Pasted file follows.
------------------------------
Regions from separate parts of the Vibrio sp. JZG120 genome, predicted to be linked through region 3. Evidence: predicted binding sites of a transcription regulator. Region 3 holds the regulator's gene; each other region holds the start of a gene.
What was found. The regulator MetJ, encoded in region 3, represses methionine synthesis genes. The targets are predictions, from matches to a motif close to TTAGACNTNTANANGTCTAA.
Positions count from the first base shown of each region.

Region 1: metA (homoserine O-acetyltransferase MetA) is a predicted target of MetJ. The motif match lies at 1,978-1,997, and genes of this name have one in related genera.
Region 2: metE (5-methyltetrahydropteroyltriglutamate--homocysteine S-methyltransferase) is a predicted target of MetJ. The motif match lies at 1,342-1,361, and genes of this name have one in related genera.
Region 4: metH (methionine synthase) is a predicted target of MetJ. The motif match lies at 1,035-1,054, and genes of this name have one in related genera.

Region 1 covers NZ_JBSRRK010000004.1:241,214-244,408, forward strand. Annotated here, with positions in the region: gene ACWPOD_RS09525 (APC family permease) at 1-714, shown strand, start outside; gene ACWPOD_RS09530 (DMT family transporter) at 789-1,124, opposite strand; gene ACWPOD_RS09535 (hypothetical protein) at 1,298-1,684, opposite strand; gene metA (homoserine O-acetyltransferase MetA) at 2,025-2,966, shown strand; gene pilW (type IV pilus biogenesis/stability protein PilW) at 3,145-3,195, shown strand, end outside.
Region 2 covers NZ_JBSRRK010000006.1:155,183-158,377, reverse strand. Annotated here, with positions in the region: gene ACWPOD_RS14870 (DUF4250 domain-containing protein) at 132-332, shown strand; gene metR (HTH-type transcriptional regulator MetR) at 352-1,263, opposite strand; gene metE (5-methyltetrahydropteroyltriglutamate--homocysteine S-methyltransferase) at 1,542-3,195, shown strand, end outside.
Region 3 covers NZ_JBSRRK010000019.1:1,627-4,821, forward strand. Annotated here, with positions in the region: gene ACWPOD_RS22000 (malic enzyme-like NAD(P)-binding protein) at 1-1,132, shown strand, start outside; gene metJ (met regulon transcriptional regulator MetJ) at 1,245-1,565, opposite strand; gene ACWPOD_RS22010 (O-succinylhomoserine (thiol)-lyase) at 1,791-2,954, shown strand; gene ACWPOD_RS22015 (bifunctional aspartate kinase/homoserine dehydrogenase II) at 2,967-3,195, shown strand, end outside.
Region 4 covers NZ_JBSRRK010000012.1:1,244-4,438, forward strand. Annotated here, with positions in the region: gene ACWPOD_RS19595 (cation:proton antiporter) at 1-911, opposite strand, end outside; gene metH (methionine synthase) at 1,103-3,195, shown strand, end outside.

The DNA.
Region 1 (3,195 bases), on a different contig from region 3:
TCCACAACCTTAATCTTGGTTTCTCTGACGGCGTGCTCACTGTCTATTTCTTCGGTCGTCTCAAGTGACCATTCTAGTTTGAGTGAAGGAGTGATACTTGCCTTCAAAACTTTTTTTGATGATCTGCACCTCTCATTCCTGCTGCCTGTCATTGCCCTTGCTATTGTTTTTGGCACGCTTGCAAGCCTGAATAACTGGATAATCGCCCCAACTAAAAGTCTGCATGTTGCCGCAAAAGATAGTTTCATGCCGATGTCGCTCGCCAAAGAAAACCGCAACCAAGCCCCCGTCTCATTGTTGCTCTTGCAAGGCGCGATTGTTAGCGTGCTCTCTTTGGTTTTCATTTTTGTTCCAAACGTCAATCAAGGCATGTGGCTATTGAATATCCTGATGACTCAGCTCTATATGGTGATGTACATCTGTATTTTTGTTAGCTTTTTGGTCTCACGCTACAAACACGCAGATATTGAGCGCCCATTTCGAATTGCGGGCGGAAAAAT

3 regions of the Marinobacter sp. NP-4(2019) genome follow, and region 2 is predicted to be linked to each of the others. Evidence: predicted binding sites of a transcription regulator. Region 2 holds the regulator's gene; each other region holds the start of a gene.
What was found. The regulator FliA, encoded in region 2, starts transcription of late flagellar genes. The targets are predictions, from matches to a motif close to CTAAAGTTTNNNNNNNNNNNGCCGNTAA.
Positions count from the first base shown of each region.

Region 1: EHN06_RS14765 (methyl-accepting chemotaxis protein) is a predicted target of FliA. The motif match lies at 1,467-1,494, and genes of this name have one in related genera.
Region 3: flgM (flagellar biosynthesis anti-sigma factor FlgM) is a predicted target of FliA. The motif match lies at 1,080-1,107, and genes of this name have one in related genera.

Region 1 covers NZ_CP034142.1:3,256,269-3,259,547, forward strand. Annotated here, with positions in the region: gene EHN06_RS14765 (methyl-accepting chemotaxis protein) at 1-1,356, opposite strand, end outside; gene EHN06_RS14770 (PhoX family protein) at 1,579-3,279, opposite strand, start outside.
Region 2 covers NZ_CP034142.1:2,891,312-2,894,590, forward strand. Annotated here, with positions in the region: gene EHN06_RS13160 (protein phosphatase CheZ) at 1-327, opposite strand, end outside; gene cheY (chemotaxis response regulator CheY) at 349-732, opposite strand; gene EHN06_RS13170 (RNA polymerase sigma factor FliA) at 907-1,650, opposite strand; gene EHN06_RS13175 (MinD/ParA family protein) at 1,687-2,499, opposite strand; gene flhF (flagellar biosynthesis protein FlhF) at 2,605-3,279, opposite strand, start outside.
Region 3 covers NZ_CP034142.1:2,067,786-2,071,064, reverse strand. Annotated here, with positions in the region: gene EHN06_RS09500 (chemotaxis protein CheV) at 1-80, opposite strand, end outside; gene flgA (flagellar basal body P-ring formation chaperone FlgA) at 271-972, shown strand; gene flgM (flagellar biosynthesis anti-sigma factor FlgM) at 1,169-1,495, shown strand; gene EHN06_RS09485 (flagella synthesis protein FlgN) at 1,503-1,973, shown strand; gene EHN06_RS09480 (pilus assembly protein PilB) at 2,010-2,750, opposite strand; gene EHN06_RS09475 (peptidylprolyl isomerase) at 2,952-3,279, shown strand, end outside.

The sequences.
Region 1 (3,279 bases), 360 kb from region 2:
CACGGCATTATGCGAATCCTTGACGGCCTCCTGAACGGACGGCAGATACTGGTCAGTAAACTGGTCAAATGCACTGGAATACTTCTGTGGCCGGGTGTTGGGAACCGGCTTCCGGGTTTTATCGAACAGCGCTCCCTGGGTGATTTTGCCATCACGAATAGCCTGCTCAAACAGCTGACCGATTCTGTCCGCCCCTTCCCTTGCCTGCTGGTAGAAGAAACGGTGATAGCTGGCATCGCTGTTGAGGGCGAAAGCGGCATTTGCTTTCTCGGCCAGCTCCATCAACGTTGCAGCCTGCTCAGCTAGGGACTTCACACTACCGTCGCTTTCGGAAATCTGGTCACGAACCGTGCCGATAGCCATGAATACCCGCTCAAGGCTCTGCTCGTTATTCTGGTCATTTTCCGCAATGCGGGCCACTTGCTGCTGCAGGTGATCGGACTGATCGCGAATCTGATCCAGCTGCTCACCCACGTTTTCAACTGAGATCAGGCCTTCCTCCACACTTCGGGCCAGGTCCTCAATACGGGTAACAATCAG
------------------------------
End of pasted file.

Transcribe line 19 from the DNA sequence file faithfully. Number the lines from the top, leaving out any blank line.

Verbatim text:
Region 1 covers NZ_CP034142.1:3,256,269-3,259,547, forward strand. Annotated here, with positions in the region: gene EHN06_RS14765 (methyl-accepting chemotaxis protein) at 1-1,356, opposite strand, end outside; gene EHN06_RS14770 (PhoX family protein) at 1,579-3,279, opposite strand, start outside.